In order to minimise incidents of academic fraud, this course may require that some of its assessment tasks, when submitted to Canvas, are electronically checked through Turnitin.  This software allows for text comparisons to be made between your submitted assessment item and all other work to which Turnitin has access.

Assessment: Additional Requirements

Eligibility for Supplementary Assessment

Your eligibility for supplementary assessment in a course is dependent of the following conditions applying:

The final mark is in the percentage range 47% to 49.4%
The course is graded using the Standard Grading scale
You have not failed an assessment task in the course due to academic misconduct

Assessment: Submission penalties

Late submission of assessment tasks may be penalised at the following maximum rate: 
- 5% (of the assessment task's identified value) per day for the first two days from the date identified as the due date for the assessment task. 
- 10% (of the assessment task's identified value) for the third day - 20% (of the assessment task's identified value) for the fourth day and subsequent days up to and including seven days from the date identified as the due date for the assessment task.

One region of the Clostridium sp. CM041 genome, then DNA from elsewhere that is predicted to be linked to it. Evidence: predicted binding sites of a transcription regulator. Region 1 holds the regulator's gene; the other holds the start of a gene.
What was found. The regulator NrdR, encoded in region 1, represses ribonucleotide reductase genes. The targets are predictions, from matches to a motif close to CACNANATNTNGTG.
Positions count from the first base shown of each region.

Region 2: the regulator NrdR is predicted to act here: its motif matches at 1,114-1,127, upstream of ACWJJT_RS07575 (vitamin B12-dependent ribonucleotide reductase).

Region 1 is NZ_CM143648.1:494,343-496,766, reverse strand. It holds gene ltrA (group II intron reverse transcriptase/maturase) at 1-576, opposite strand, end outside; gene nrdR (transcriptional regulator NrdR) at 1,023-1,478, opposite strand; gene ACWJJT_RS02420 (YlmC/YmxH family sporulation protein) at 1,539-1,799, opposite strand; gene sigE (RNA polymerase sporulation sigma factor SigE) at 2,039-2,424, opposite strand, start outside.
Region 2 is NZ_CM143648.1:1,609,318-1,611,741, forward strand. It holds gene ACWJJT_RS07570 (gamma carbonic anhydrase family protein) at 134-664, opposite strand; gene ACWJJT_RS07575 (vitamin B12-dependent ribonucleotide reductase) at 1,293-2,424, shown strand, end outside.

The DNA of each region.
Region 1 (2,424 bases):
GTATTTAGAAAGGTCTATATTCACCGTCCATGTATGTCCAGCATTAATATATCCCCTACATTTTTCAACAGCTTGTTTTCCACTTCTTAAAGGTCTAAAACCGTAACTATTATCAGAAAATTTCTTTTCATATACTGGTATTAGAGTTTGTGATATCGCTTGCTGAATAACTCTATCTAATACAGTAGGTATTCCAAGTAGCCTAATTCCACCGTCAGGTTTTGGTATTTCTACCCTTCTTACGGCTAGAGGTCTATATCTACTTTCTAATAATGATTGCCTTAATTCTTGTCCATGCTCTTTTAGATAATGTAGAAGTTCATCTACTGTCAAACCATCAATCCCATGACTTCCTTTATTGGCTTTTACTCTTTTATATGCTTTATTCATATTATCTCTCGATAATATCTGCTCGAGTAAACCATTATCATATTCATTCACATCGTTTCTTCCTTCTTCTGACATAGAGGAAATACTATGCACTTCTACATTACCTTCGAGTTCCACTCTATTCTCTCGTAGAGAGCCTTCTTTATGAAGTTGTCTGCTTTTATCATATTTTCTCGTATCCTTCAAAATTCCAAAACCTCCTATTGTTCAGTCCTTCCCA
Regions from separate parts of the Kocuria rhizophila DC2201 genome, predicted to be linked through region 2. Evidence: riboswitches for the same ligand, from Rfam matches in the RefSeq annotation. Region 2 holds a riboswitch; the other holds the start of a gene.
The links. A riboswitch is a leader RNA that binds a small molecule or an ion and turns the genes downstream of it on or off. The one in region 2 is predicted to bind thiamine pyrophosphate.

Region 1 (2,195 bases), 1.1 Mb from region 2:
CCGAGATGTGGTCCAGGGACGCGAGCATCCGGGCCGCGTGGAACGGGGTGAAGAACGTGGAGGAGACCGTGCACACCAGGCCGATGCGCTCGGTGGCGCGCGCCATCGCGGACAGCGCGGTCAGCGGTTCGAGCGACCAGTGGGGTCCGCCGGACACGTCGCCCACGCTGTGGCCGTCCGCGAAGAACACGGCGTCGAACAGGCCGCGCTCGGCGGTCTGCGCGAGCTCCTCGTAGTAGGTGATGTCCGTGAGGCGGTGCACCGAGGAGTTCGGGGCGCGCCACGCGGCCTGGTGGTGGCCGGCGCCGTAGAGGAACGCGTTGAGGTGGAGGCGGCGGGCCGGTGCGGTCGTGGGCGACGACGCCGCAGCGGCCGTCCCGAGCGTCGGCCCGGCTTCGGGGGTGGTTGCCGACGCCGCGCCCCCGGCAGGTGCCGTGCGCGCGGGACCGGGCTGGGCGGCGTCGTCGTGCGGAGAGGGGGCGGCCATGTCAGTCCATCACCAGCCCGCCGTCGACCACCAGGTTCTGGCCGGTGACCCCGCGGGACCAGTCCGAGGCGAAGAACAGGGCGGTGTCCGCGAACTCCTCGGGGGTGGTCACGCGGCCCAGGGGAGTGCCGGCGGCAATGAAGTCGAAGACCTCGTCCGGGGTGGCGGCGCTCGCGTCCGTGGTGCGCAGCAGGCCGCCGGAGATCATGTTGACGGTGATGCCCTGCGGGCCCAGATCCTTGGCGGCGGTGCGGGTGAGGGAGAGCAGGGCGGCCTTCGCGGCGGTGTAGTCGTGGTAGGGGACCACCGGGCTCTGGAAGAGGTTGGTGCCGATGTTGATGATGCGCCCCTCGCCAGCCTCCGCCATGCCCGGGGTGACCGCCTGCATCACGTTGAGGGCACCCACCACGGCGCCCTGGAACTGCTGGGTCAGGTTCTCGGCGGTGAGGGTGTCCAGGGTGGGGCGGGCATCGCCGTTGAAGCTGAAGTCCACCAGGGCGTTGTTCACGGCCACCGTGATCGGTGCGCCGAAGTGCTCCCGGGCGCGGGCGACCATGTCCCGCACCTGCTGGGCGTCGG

- A result of zero is awarded for an assessment task submitted after seven days from the date identified as the due date for the assessment task. Weekdays and weekends are included in the calculation of days late. To request an extension you must contact your course coordinator to negotiate an outcome.


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Study help

For help with course-specific advice, for example what information to include in your assessment, you should first contact your tutor, then your course coordinator, if needed.

If you require additional assistance, the Learning Advisers are trained professionals who are ready to help you develop a wide range of academic skills. Visit the Learning Advisers web page for more information, or contact Student Central for further assistance: +61 7 5430 2890 or

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Links to relevant University policy and procedures

For more information on Academic Learning & Teaching categories including:

  • Assessment: Courses and Coursework Programs
  • Review of Assessment and Final Grades
  • Supplementary Assessment
  • Central Examinations
  • Deferred Examinations
  • Student Conduct
  • Students with a Disability

For more information, visit